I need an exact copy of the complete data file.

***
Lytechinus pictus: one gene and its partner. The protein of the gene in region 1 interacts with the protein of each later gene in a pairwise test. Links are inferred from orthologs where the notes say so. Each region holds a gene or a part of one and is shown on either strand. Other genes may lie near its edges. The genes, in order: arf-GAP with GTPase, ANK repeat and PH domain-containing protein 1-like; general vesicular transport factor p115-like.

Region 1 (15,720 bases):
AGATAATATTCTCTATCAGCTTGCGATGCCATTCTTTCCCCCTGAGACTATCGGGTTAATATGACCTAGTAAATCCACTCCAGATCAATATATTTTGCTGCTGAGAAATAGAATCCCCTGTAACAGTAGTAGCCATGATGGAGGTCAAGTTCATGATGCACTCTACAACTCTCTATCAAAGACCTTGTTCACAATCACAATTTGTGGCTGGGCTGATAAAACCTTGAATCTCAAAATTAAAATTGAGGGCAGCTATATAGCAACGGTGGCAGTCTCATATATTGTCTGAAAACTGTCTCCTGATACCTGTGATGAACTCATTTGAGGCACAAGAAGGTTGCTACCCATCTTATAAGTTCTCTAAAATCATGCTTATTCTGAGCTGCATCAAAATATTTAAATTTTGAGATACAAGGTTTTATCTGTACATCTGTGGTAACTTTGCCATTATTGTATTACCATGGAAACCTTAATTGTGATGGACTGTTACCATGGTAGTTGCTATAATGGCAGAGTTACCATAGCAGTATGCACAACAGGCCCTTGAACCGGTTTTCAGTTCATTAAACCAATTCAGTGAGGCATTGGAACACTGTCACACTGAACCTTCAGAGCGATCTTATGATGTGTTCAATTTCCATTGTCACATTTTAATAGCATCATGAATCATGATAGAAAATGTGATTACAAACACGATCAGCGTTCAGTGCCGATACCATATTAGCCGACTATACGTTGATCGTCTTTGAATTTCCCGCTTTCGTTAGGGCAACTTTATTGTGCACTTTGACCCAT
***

Lytechinus pictus: one gene and its partner. The protein of the gene in region 1 interacts with the protein of each later gene in a pairwise test. Links are inferred from orthologs where the notes say so. Each region holds a gene or a part of one and is shown on either strand. Other genes may lie near its edges. The genes, in order: arf-GAP with GTPase, ANK repeat and PH domain-containing protein 1-like; general vesicular transport factor p115-like.

Region 1 (15,720 bases):
AGATAATATTCTCTATCAGCTTGCGATGCCATTCTTTCCCCCTGAGACTATCGGGTTAATATGACCTAGTAAATCCACTCCAGATCAATATATTTTGCTGCTGAGAAATAGAATCCCCTGTAACAGTAGTAGCCATGATGGAGGTCAAGTTCATGATGCACTCTACAACTCTCTATCAAAGACCTTGTTCACAATCACAATTTGTGGCTGGGCTGATAAAACCTTGAATCTCAAAATTAAAATTGAGGGCAGCTATATAGCAACGGTGGCAGTCTCATATATTGTCTGAAAACTGTCTCCTGATACCTGTGATGAACTCATTTGAGGCACAAGAAGGTTGCTACCCATCTTATAAGTTCTCTAAAATCATGCTTATTCTGAGCTGCATCAAAATATTTAAATTTTGAGATACAAGGTTTTATCTGTACATCTGTGGTAACTTTGCCATTATTGTATTACCATGGAAACCTTAATTGTGATGGACTGTTACCATGGTAGTTGCTATAATGGCAGAGTTACCATAGCAGTATGCACAACAGGCCCTTGAACCGGTTTTCAGTTCATTAAACCAATTCAGTGAGGCATTGGAACACTGTCACACTGAACCTTCAGAGCGATCTTATGATGTGTTCAATTTCCATTGTCACATTTTAATAGCATCATGAATCATGATAGAAAATGTGATTACAAACACGATCAGCGTTCAGTGCCGATACCATATTAGCCGACTATACGTTGATCGTCTTTGAATTTCCCGCTTTCGTTAGGGCAACTTTATTGTGCACTTTGACCCAT